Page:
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Saturday, June 4, 2011

Stamp Investment Tip: German States - Bergdorf 1861-67 Arms (Scott #1-5)

Before the unification of Germany, the country was divided into states, many of which issued their own stamps. A few of these stamps are rare and extremely valuable, but in many cases, prices of German States stamps have lagged, because as a collecting area it is a minefield of reprints, fakes, and forgeries. With the exception of the rarities, many German States stamps often can be purchased in F-VF+ condition for 25%-35% of Scott. Better items which seem questionable should be purchased conditional on obtaining expertization, preferably by a reputable German expert.

Bergdorf issued its first and only set, picturing the Arms of Lubeck and Hamburg, from 1861-67 (Scott #1-5). 80,000 sets were issued, and Scott '11 values the unused set at $137.50 . The stamps are considerably pricier used. Unfortunately, counterfeit cancels abound, as do reprints, and the unused stamps are not valuable enough to justify obtaining expertization. As is often the case, the ubiquity of fakes has dampened the market for the authentic examples, and the best strategy in such a situation is to purchase the stamps conditional on obtaining expertization and in a form which is expensive enough to justify it, such as either buying the stamps in strips or blocks, or buying them used, preferably on cover.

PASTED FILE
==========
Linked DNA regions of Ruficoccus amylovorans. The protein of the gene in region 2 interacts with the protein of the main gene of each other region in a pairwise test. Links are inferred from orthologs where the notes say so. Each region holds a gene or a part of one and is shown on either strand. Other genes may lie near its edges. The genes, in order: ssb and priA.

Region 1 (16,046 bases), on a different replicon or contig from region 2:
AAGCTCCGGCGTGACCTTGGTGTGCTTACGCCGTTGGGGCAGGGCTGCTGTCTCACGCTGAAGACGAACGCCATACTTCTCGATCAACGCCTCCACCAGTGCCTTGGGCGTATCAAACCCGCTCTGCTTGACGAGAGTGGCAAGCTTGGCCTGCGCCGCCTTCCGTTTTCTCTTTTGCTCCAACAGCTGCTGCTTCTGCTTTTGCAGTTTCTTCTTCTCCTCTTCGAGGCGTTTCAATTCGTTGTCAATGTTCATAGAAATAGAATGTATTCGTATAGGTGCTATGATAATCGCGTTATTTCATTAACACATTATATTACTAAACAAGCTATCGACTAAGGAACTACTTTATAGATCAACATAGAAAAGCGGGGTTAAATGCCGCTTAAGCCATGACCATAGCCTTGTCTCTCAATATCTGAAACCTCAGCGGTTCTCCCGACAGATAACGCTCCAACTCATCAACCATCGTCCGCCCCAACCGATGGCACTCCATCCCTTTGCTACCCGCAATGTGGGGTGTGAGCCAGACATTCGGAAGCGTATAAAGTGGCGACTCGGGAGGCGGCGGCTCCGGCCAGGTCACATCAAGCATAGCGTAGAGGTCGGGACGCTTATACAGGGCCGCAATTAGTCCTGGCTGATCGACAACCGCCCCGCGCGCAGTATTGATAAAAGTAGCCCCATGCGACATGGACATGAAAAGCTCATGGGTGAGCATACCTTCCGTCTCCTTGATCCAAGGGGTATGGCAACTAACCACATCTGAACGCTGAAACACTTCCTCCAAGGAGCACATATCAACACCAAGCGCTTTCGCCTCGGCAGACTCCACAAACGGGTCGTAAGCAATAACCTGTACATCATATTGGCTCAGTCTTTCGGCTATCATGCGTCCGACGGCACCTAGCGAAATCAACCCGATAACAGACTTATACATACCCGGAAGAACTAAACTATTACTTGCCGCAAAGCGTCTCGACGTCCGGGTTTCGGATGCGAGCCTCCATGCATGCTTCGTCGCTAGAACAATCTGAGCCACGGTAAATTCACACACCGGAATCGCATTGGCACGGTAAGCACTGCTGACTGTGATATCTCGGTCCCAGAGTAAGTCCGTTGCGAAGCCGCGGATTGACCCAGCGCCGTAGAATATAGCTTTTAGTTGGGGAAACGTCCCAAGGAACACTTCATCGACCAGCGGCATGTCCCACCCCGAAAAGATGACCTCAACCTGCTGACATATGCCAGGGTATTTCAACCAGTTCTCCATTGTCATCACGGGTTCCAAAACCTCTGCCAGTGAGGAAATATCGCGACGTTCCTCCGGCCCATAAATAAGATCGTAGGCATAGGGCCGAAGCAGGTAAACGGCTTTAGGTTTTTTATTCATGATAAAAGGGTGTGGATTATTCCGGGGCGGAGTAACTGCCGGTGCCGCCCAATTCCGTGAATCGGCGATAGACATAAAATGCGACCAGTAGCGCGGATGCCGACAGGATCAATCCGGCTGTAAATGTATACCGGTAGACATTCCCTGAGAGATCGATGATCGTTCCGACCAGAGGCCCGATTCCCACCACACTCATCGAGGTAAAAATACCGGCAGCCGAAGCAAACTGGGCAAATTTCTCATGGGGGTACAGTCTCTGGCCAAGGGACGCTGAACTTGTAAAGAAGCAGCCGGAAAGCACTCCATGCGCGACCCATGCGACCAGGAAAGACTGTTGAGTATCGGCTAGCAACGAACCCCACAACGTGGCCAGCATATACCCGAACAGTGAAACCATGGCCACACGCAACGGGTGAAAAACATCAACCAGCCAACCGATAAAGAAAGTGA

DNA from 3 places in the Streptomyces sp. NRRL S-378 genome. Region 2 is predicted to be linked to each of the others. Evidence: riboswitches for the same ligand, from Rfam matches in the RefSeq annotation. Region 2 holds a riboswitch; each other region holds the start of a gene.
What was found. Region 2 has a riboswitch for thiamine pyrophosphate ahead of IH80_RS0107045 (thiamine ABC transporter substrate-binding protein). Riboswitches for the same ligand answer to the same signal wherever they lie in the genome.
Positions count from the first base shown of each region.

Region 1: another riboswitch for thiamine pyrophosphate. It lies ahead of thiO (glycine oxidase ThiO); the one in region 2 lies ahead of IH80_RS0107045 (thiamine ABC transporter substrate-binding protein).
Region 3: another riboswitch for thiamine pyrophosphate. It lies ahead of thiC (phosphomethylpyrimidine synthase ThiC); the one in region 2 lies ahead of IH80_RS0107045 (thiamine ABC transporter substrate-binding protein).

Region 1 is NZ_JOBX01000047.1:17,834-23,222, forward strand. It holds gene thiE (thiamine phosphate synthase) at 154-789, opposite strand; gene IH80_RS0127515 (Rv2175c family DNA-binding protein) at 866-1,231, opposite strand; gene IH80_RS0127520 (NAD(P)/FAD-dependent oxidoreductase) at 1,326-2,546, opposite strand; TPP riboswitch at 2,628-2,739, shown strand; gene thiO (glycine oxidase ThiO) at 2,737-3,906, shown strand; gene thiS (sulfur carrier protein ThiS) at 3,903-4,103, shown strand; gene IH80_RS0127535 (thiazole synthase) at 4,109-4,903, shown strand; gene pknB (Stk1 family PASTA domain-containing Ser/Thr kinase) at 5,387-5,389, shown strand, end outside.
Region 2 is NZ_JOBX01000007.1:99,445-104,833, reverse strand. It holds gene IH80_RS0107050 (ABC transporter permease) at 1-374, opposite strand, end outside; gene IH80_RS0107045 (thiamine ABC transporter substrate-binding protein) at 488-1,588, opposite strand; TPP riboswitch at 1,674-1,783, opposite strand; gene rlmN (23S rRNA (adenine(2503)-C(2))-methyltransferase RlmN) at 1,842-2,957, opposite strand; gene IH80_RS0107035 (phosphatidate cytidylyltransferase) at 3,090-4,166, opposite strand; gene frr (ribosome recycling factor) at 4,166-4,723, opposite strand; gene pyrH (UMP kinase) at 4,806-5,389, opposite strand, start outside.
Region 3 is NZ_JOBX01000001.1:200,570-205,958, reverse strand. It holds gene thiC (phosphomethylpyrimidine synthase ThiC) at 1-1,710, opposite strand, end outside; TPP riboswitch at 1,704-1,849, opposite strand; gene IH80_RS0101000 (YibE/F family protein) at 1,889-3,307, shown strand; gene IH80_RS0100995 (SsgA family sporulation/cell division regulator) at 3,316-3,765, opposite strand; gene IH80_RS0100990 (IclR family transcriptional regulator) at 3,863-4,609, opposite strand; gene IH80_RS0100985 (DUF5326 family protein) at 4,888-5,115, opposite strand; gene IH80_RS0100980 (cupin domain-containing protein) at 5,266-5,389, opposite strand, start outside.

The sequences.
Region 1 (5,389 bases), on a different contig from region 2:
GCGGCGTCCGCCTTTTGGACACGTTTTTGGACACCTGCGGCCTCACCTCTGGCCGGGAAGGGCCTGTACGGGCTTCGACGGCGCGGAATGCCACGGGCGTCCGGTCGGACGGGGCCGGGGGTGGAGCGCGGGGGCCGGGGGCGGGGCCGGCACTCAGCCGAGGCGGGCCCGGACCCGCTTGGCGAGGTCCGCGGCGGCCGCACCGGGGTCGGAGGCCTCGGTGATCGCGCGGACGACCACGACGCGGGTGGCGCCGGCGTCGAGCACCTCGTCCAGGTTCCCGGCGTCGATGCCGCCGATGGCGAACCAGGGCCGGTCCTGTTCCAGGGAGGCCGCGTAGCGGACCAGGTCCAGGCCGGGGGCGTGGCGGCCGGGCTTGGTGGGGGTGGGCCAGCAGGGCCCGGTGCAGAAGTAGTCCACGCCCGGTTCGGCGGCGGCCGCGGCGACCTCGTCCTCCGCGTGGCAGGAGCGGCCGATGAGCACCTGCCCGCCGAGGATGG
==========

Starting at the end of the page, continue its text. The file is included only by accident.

Having taken that necessity into account, however, I believe that the set will do well over time.

Germany, an affluent nation of about 82 million people, is the world's fourth largest economy, and both the second largest importer and second largest exporter of goods. Since the age of industrialisation, the country has been a driver, innovator, and beneficiary of an ever more globalised economy, and is recognised as a scientific and technological leader in several fields. Annual GDP growth has averaged about 2% over the last five years, reflecting the recent global slowdown, and the gradual progress being made in absorbing the less developed former DDR.

Germany has long been known as a center of philately, and both the hobby and the stamp business there exhibit a markedly higher level of sophistication than what exists in the U.S.. There are three million philatelists in Germany, which makes it the second biggest stamp collecting nation in the world.

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